Packet transmitter switches wavelengths fast


The tunable semiconductor lasers that have recently been commercialized may be vital parts of future optical packet-switching fabrics. To be useful for this application, however, they must also be able to switch channels precisely. Chun-Kit Chan, Karl Sherman, and Martin Zirngibl at Bell Laboratories, Lucent Technologies (Holmdel, NJ) have incorporated these lasers into a 100-channel transmitter that can switch channels in less than 100 ns with a wavelength accuracy to within +/-0.005 nm.1

Commercially available tunable laser diodes have tuning ranges of 40 to 60 nm, a side-mode suppression ratio greater than 30 dB, and greater than 0-dB peak output power. Using a grating-assisted codirectional-coupler with sampled-grating-reflector (GCSR) laser, the researchers built an optical packet transmitter that can switch between 100 channels (spaced 0.4 nm apart).

A GCSR laser consists of one gain section and three current-tuning sections. The gain section is provided with more than enough current to maintain lasing, while the coupler, reflector, and phase sections are supplied with current that alters their refractive indices in the laser cavity, thus changing the lasing wavelength. This specific laser had a wavelength range from 1523.77 to 1567.77 nm.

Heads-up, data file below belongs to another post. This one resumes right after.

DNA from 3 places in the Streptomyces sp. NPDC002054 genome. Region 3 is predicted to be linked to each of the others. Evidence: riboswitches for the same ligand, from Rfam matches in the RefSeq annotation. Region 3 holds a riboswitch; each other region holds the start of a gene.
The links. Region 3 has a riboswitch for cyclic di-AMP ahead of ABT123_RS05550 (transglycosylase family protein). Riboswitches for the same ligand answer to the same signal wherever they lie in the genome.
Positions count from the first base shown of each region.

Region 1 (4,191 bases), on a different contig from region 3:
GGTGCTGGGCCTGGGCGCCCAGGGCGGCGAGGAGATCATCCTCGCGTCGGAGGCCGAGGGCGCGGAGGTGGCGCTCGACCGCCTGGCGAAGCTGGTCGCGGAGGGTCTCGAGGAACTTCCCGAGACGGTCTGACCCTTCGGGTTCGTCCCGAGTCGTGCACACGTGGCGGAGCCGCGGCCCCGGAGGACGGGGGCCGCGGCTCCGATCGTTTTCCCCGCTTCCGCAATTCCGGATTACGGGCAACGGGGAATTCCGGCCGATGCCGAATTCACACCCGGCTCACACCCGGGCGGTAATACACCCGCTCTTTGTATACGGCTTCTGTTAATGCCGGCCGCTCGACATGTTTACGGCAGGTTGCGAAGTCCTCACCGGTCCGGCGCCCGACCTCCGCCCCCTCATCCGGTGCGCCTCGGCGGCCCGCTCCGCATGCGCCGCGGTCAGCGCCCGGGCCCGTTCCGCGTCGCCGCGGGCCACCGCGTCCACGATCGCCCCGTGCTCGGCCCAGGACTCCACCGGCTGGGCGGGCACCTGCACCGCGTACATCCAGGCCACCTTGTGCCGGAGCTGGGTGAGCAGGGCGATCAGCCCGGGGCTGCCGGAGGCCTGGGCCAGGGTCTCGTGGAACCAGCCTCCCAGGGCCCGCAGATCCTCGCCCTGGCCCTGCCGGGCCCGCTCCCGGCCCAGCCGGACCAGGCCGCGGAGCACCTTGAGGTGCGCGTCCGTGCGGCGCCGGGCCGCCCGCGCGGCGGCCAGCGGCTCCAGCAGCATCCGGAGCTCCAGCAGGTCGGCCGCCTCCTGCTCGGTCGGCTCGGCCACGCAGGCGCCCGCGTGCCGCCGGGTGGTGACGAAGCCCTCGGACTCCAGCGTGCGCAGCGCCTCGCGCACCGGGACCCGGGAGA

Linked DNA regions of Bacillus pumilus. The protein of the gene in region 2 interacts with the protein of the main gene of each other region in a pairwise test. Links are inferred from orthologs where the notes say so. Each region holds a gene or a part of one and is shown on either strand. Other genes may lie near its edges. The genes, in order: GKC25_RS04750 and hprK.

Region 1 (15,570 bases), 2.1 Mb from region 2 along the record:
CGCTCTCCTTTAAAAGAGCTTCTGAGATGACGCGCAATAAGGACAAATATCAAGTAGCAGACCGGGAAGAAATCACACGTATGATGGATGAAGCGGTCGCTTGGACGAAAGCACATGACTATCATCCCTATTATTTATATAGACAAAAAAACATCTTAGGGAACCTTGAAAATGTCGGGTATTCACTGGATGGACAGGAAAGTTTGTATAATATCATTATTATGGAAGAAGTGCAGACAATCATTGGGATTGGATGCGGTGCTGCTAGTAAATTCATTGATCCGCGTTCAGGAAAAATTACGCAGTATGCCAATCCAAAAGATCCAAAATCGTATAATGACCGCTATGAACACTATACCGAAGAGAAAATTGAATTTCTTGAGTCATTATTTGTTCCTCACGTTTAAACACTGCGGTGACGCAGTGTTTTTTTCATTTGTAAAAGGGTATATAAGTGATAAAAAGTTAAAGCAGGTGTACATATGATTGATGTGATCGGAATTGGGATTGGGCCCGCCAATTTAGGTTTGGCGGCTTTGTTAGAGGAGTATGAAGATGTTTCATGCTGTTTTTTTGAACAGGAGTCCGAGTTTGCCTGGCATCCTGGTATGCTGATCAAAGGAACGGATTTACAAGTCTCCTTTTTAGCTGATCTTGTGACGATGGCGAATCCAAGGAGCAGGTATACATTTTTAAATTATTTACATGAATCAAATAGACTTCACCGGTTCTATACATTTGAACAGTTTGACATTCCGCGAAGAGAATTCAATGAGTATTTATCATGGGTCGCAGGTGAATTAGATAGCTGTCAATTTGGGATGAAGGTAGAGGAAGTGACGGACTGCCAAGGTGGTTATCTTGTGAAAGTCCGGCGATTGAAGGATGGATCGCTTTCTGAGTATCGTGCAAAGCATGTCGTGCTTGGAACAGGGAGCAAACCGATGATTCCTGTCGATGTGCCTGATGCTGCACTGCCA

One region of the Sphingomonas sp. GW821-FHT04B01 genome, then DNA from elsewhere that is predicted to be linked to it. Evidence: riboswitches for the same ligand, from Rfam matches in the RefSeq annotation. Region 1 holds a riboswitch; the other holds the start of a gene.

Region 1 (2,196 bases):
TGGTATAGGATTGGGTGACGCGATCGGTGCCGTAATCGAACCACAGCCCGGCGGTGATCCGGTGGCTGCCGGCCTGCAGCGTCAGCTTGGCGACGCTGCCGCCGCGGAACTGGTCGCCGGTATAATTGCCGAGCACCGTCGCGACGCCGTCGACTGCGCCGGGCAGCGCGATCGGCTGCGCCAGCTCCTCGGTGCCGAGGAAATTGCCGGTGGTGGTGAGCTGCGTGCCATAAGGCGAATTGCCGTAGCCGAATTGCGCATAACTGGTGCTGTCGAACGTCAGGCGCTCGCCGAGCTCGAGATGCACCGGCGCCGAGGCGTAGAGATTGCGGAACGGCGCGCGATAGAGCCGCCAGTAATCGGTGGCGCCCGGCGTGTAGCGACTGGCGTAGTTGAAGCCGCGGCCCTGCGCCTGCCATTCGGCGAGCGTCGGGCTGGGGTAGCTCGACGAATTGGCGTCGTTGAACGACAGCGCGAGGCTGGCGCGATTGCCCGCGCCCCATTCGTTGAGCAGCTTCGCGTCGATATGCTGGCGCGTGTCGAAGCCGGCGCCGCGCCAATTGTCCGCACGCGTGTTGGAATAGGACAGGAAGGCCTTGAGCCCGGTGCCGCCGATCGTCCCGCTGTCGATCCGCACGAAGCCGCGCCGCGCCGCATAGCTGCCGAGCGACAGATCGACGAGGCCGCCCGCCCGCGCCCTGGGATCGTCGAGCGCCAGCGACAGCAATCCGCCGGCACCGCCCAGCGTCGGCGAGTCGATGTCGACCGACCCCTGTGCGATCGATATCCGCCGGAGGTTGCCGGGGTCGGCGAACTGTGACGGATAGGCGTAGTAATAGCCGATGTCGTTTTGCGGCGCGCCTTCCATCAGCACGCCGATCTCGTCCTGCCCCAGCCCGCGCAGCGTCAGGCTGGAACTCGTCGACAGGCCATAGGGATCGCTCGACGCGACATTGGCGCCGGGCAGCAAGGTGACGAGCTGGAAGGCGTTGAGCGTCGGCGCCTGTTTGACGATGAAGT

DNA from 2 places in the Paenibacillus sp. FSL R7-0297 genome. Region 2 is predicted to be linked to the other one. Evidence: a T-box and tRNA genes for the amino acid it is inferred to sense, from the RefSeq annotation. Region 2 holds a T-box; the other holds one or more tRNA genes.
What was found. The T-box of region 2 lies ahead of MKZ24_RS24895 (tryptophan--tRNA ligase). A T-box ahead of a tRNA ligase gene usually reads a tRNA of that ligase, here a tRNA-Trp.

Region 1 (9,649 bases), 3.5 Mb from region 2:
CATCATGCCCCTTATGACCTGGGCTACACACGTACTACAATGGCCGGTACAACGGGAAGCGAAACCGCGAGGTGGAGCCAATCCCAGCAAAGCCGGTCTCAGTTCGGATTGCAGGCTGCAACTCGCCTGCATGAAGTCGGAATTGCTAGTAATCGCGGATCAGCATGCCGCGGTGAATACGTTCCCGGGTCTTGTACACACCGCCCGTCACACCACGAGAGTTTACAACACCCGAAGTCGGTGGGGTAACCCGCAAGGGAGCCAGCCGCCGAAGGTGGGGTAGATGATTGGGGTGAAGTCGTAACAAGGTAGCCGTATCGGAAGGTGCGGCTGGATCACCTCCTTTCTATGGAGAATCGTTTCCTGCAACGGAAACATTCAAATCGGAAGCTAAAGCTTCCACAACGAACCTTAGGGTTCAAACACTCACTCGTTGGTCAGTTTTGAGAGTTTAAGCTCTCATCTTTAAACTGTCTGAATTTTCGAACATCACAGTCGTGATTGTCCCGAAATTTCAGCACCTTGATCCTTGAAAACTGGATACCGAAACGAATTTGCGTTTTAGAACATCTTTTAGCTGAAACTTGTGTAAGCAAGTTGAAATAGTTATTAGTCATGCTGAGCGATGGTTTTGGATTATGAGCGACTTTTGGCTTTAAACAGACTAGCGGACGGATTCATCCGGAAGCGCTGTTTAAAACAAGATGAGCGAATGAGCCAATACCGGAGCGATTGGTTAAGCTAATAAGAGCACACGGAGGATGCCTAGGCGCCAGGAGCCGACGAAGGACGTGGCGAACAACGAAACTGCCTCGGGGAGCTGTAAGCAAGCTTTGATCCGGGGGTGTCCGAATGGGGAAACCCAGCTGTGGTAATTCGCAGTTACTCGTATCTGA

To control the four laser sections quickly, the group built a high-speed driver board (see figure). A temperature control circuit stabilized the laser temperature at 25°C, while a current source circuit was used to inject a constant current of 97 mA into the gain region. The researchers calculated the current needed to each of the other sections in order to access each wavelength. These values were stored as lookup tables in three high-speed programmable logic devices (one each for the coupler, reflector, and phase sections). These digital values are converted to analog in fast 10-bit A/D converters that could supply step changes as small as 0.02 mA.

The output optical power, over all channels, was at least -5 dBm. The side-mode suppression ratio was 30 dB.

For more information contact Chun-Kit Chan at

Yvonne Carts-Powell


  1. C.-K. Chan, K. L. Sherman, and M. Zirngibl, IEEE Photon. Tech. Lett. 13, 729 (July 2001).
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